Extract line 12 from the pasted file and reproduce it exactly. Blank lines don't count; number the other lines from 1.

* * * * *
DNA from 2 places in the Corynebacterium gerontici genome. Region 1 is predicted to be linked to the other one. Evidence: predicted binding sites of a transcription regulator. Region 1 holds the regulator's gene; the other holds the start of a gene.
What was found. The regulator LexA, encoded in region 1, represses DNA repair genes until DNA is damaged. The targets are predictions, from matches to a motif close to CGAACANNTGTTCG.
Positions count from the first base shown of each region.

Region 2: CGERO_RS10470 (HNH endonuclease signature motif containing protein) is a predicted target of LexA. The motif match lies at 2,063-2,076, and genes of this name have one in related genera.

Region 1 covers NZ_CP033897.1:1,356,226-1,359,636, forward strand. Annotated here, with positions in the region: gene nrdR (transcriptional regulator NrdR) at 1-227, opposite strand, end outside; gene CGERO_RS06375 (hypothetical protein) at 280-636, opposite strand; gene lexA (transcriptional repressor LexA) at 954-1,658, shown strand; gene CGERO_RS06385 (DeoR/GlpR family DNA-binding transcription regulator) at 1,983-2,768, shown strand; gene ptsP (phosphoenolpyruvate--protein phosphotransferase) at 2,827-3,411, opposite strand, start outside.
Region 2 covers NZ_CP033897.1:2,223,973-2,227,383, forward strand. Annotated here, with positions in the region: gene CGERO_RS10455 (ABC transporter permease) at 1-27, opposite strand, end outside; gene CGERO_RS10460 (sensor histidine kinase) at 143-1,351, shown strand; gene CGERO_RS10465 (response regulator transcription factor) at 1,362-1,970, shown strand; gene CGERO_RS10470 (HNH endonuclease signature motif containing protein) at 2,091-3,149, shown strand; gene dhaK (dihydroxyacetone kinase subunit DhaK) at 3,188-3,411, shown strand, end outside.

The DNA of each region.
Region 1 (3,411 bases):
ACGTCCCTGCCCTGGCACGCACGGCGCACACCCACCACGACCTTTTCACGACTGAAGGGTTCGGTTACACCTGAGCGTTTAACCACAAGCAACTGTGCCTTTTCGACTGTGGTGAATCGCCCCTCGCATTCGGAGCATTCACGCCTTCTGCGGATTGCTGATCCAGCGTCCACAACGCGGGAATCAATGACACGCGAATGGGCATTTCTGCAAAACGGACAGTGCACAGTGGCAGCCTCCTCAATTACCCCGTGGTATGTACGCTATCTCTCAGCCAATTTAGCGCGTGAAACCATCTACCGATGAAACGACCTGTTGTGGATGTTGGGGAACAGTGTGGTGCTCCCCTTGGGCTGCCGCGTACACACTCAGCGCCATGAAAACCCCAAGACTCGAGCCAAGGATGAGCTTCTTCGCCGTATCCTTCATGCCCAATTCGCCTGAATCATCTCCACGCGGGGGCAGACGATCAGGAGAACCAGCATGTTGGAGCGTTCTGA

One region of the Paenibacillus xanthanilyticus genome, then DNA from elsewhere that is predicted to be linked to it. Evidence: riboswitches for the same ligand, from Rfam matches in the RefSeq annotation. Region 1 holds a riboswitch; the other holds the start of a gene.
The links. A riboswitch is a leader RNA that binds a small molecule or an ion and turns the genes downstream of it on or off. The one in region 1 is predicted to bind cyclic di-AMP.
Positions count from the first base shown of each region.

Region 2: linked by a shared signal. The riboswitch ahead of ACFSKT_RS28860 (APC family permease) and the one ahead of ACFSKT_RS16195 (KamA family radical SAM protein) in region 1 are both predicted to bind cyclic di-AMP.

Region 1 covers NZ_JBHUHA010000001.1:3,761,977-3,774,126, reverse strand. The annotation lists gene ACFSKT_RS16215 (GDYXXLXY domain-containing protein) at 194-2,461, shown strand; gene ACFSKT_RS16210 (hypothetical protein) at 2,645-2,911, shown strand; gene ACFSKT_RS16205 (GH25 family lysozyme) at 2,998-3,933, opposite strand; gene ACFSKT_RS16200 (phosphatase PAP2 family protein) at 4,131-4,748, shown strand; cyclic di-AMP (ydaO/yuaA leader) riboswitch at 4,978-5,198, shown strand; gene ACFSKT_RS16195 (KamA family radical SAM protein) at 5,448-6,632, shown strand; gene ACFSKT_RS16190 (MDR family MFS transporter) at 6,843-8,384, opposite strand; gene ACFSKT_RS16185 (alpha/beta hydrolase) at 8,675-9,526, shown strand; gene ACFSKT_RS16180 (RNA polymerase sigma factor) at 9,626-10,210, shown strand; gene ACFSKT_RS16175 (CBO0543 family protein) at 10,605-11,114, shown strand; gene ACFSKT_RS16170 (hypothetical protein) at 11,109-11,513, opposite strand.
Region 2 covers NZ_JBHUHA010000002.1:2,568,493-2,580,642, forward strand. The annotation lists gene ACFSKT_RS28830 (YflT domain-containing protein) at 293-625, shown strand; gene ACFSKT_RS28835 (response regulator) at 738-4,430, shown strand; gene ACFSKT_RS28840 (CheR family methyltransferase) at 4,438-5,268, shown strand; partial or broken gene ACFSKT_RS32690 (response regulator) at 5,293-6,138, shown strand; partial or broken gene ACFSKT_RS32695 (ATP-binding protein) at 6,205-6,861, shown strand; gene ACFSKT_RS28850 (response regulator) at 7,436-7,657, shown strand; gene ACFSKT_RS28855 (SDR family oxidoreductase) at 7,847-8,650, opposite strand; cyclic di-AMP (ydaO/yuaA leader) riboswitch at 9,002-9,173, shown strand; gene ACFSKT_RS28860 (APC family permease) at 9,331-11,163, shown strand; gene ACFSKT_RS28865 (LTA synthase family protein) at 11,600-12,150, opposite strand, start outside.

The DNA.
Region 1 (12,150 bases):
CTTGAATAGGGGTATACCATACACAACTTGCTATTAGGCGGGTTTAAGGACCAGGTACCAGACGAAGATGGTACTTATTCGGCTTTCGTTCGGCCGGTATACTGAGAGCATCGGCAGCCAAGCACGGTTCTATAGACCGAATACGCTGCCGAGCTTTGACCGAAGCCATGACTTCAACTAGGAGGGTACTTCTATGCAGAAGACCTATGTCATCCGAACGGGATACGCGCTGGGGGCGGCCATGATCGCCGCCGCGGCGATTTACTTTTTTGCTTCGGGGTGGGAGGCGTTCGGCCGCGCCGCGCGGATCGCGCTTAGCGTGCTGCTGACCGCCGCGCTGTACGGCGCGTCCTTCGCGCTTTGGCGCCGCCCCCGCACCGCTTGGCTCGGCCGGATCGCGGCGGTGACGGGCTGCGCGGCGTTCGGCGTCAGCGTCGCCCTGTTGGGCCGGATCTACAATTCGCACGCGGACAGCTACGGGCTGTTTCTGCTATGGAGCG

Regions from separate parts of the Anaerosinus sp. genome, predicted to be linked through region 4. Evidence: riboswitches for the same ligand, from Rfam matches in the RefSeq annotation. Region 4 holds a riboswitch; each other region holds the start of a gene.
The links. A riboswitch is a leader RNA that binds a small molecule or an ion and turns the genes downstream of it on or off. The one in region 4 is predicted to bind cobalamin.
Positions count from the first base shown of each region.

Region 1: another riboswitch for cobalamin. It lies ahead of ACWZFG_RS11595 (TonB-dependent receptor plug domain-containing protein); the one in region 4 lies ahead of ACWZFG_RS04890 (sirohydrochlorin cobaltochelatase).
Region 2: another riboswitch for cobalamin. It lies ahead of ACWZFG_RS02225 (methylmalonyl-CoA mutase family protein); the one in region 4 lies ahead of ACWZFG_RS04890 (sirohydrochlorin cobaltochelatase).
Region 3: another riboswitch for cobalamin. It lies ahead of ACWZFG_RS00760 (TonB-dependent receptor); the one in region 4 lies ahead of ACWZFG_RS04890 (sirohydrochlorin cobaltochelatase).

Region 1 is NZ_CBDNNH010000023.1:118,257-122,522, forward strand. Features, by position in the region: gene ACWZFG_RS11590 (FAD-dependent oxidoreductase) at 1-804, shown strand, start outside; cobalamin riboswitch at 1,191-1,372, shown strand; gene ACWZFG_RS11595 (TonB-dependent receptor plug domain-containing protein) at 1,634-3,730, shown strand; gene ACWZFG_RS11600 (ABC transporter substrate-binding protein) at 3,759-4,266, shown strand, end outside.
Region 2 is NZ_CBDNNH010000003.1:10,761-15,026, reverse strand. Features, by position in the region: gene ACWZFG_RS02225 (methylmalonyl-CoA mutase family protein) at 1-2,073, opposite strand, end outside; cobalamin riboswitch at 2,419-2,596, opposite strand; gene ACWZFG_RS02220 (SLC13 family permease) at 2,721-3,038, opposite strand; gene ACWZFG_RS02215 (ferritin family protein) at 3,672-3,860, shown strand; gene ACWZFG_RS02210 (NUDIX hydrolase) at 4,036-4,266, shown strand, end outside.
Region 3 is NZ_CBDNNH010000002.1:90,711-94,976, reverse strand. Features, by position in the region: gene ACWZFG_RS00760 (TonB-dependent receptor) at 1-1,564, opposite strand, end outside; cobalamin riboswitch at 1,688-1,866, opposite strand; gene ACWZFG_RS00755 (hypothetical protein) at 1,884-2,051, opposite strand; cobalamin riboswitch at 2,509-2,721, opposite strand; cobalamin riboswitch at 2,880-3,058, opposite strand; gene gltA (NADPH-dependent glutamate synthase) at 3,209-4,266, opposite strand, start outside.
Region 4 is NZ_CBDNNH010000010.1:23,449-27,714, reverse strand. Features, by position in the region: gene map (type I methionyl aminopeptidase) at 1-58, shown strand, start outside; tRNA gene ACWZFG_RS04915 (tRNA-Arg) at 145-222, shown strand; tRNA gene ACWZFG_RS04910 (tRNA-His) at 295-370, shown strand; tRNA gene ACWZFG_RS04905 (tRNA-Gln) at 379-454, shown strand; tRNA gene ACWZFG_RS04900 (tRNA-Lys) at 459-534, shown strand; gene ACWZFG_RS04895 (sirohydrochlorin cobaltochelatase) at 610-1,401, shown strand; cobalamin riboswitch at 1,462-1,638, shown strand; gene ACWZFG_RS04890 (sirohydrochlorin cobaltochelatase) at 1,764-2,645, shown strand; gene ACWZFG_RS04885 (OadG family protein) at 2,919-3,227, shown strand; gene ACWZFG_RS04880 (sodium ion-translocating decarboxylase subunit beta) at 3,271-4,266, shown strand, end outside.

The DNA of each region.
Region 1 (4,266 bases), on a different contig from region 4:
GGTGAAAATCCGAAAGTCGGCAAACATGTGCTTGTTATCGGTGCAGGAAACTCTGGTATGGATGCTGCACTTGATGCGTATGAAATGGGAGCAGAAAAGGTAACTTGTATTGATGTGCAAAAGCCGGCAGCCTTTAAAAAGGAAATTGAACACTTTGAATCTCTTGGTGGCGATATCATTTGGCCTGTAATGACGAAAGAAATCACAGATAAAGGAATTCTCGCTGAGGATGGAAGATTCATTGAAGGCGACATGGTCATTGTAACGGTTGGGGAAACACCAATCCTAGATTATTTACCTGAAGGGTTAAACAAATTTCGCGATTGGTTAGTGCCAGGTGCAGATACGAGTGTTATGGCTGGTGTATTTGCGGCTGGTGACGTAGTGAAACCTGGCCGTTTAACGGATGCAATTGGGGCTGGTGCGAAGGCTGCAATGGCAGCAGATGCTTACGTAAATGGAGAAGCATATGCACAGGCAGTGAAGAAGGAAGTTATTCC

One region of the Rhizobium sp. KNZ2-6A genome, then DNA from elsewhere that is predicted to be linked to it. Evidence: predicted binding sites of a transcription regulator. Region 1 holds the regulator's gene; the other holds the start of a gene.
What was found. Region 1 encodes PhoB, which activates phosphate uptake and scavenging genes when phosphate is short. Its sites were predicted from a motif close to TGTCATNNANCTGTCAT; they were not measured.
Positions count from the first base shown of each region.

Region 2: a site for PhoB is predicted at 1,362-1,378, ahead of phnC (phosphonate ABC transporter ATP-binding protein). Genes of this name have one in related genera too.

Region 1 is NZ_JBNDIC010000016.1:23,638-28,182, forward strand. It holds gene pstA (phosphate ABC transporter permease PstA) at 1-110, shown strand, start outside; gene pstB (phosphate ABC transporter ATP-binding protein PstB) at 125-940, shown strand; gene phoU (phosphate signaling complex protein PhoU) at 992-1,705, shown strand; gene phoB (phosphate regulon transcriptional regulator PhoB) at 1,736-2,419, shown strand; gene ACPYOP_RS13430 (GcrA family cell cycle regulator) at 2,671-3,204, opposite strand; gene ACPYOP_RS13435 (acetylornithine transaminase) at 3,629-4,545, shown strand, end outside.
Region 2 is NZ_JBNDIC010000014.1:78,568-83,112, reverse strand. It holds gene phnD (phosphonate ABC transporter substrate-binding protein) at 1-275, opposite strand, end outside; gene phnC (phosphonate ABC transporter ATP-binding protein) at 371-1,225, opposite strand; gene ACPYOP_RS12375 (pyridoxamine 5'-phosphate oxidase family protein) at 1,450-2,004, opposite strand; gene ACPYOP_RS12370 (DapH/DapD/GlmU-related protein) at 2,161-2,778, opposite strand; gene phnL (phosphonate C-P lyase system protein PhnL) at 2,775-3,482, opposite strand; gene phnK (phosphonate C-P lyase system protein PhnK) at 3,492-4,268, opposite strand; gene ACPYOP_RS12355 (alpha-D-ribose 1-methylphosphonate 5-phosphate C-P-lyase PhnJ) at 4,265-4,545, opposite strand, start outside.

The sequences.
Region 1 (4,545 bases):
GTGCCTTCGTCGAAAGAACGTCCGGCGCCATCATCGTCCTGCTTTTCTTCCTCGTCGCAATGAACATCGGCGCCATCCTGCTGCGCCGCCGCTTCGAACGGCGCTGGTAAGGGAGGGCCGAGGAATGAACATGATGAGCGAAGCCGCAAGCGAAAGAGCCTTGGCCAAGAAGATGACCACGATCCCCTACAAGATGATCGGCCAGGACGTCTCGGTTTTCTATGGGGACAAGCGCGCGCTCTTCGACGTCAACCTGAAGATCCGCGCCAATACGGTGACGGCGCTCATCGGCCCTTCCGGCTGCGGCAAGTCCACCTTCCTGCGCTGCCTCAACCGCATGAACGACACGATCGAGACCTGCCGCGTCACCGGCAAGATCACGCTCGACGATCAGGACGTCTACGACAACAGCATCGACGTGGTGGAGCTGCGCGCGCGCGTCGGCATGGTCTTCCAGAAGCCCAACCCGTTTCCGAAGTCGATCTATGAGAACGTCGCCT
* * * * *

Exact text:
Positions count from the first base shown of each region.